Scottish calf registration data from the first third of 2020 shows significant growth of 5% over the same period of 2019, according to the latest market commentary from Quality Meat Scotland (QMS).
The data also reveals that total calvings in the first third of the year are at their highest level for more than a decade.
There has, however, been a slow increase over the decade in the proportion of annual calvings occurring in the first third of the year.
For Scotland, in 2019, the proportion of the annual total calvings occurring in the first third of the year was 46% compared to 44% a decade ago, as the importance of the dairy herd has slipped.
According to Stuart Ashworth, QMS Director of Economics Services, this trend explains some of the increase, nevertheless, what the registrations also show is a continuation of changed breeding herd management.
“While total calf registrations have gone up, dairy sired registrations have gone down,” said Mr Ashworth.
“Although the December census suggested a decline in the Scottish dairy herd of 1%, the number of dairy sired registrations in the first third of 2020 has fallen faster.
“This suggests a greater use of sexed semen for breeding dairy replacements, increasing the potential to expand production of beef crosses from the dairy herd,” he added.
The registrations also show a continuing growth in the use of native breeds to almost 30% of all registrations - an increase of almost 50% in the past decade.
“Although there has been growth in registrations in popular continental beef breeds in the first third of 2020, the largest growth has been in Aberdeen Angus sired registrations,” said Mr Ashworth.
According to Mr Ashworth, it will be eighteen months before this increase in stock numbers will reach an abattoir. In the meantime, previous falls in calf registrations will continue to mean lower availability of slaughter stock in comparison to year-earlier levels for the medium-term.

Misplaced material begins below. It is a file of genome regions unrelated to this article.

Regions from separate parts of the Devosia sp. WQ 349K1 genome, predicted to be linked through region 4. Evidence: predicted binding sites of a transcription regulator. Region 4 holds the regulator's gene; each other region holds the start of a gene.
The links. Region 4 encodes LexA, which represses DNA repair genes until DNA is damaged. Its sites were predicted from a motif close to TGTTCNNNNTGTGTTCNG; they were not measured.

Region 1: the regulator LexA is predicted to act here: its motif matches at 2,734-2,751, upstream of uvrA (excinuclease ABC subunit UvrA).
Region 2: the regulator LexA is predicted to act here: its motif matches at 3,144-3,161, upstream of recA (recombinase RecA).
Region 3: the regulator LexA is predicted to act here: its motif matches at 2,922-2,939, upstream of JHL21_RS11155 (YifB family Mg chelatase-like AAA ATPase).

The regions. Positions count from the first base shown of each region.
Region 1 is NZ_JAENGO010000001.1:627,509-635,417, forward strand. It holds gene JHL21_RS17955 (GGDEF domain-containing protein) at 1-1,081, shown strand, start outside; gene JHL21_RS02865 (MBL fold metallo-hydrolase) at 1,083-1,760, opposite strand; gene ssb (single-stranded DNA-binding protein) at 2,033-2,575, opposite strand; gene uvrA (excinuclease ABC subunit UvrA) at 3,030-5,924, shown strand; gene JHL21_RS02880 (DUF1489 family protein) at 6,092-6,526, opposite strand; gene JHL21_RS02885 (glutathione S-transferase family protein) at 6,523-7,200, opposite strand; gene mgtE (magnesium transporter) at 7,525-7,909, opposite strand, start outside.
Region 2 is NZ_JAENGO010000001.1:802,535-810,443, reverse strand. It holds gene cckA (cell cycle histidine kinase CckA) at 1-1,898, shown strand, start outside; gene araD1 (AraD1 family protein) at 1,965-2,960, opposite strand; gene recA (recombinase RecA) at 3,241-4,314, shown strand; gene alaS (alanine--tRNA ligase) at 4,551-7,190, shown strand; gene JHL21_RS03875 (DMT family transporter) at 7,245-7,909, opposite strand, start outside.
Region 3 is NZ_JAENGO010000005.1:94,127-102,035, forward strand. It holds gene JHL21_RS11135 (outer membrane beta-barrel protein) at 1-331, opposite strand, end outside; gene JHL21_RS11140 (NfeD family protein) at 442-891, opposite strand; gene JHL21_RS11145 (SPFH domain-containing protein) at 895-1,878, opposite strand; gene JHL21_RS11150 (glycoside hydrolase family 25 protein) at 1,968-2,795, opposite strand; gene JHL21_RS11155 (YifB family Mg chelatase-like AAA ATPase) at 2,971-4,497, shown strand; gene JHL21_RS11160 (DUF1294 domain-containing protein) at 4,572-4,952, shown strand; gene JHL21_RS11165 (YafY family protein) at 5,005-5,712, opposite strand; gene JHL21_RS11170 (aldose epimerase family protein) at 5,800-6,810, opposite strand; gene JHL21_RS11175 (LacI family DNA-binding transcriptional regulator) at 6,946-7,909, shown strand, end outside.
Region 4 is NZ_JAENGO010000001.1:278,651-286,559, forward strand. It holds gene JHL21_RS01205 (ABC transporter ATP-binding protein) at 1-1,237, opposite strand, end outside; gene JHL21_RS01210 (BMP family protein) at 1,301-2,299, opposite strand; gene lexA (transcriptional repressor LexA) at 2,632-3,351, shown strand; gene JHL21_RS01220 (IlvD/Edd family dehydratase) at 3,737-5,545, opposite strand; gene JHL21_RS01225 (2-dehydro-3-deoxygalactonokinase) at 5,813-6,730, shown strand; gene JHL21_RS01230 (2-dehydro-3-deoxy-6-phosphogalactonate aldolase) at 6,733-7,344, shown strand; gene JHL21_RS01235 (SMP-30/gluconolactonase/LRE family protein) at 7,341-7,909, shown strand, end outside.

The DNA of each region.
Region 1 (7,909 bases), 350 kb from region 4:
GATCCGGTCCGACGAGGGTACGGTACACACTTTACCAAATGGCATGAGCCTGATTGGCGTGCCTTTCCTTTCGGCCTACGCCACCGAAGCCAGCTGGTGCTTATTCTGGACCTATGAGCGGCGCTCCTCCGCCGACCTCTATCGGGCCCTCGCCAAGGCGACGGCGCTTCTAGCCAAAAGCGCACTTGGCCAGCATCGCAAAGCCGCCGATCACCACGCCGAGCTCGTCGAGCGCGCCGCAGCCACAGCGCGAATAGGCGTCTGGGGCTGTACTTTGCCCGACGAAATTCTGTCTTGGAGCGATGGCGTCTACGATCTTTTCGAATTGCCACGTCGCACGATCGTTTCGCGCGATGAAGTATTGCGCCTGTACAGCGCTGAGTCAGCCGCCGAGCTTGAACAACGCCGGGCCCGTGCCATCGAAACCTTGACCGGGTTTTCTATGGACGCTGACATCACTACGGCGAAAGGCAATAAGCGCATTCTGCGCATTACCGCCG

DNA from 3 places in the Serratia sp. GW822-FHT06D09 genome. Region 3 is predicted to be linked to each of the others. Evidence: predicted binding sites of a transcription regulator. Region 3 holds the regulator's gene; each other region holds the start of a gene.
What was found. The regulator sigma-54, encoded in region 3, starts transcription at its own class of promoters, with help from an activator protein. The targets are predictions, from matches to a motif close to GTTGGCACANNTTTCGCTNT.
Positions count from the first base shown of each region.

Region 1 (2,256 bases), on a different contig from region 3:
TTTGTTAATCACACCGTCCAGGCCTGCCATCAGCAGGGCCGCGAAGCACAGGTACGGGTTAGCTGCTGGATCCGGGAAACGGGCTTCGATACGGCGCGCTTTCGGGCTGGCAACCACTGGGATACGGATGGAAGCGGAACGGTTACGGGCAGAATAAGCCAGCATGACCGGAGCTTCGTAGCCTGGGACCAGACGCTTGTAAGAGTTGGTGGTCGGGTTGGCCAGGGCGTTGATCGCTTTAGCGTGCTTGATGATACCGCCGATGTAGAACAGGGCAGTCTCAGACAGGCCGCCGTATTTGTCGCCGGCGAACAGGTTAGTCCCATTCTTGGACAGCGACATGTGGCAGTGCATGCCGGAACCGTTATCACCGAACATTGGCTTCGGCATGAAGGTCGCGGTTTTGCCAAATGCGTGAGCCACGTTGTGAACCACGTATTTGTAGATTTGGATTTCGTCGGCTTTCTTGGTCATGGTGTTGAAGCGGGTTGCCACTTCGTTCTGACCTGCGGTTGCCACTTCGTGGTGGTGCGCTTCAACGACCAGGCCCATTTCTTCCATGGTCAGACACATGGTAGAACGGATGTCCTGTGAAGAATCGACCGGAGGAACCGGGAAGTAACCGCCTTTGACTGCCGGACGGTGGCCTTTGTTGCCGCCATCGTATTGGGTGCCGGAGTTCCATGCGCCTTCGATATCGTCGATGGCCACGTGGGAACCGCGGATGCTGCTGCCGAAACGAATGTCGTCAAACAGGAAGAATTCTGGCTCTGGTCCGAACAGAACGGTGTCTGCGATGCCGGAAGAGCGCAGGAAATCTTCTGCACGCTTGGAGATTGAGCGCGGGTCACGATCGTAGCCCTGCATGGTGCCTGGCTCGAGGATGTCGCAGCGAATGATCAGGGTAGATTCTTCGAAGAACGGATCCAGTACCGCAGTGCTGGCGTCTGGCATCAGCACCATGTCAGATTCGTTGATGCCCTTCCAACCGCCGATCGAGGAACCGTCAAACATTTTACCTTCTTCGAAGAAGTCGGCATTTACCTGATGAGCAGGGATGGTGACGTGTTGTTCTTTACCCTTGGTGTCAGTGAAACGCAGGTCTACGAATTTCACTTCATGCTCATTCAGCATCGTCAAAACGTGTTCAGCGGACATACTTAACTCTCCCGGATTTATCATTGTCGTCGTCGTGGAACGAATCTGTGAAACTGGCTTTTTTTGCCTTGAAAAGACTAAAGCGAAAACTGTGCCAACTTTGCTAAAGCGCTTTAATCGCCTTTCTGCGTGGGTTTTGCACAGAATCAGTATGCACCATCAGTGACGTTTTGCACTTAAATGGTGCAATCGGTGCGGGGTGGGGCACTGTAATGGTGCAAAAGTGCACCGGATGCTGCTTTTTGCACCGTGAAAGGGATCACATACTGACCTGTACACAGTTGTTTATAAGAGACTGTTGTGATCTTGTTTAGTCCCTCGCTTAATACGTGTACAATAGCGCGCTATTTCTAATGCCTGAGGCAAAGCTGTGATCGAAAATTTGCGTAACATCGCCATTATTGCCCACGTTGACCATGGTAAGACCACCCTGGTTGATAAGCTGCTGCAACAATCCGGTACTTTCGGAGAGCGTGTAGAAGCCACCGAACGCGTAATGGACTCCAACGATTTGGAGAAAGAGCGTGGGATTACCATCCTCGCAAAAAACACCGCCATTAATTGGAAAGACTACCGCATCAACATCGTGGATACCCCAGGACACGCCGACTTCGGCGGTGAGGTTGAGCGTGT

“The number of one to two-year-old male cattle in the Scottish December census showed a decline of 5%, while heifers fell 1% leading to an inevitable tightening of prime stock through 2020,” said Mr Ashworth.
However, slaughter data has shown an increase in prime cattle reaching Scottish abattoirs so far this year, with a 1% lift in the opening five months of the year, while data from the price reporting abattoirs indicates that this has continued into June.
Firm consumer demand leading to an increase in purchases through high street food stores and butchers, has undoubtedly contributed to a firming in farmgate beef prices and is likely to continue.
However, according to Mr Ashworth, many questions remain over the short-term demand for all meats. Indeed, AHDB’s weekly retail tracker has already indicated some slowdown in the growth of GB household spending on beef in June following a very strong May; though demand for burgers has continued to out-pace overall retail spending on food and drink.
“The slow re-opening of food service adds competition for meat but may reduce supermarket requirements as people revert to old behaviours, said Mr Ashworth. Increased opportunities to spend money on leisure and recreational pursuits as the summer progresses could also bring challenges.
“Also hanging over the market is the future of furlough schemes as well as the potential growth in unemployment and reduced incomes that may bring,” he added.
Meanwhile, on the supply-side, the Irish processing sector has returned to full capacity in June after a sharp reduction in slaughter through April and May, potentially adding some competitive pressures to the overall beef market.
Looking at Kantar Worldpanel data of consumer sales of fresh and chilled beef, historically these hit an annual low though July and August - the summer holiday period.
This year the summer holiday period will be far from normal and implications for the mix of meat products purchased through the summer will also add confusion to the market.
“Statistics from the UK Office of National Statistics indicate that during the whole of 2019 there were some 60m overseas holiday trips by UK residents but only some 17m holiday trips into the UK, said Mr Ashworth.
“If overseas holiday trips are curtailed this summer, as seems likely, then despite a reduction in overseas visitors to the UK, red meat demand should remain firm through the summer,” he concluded.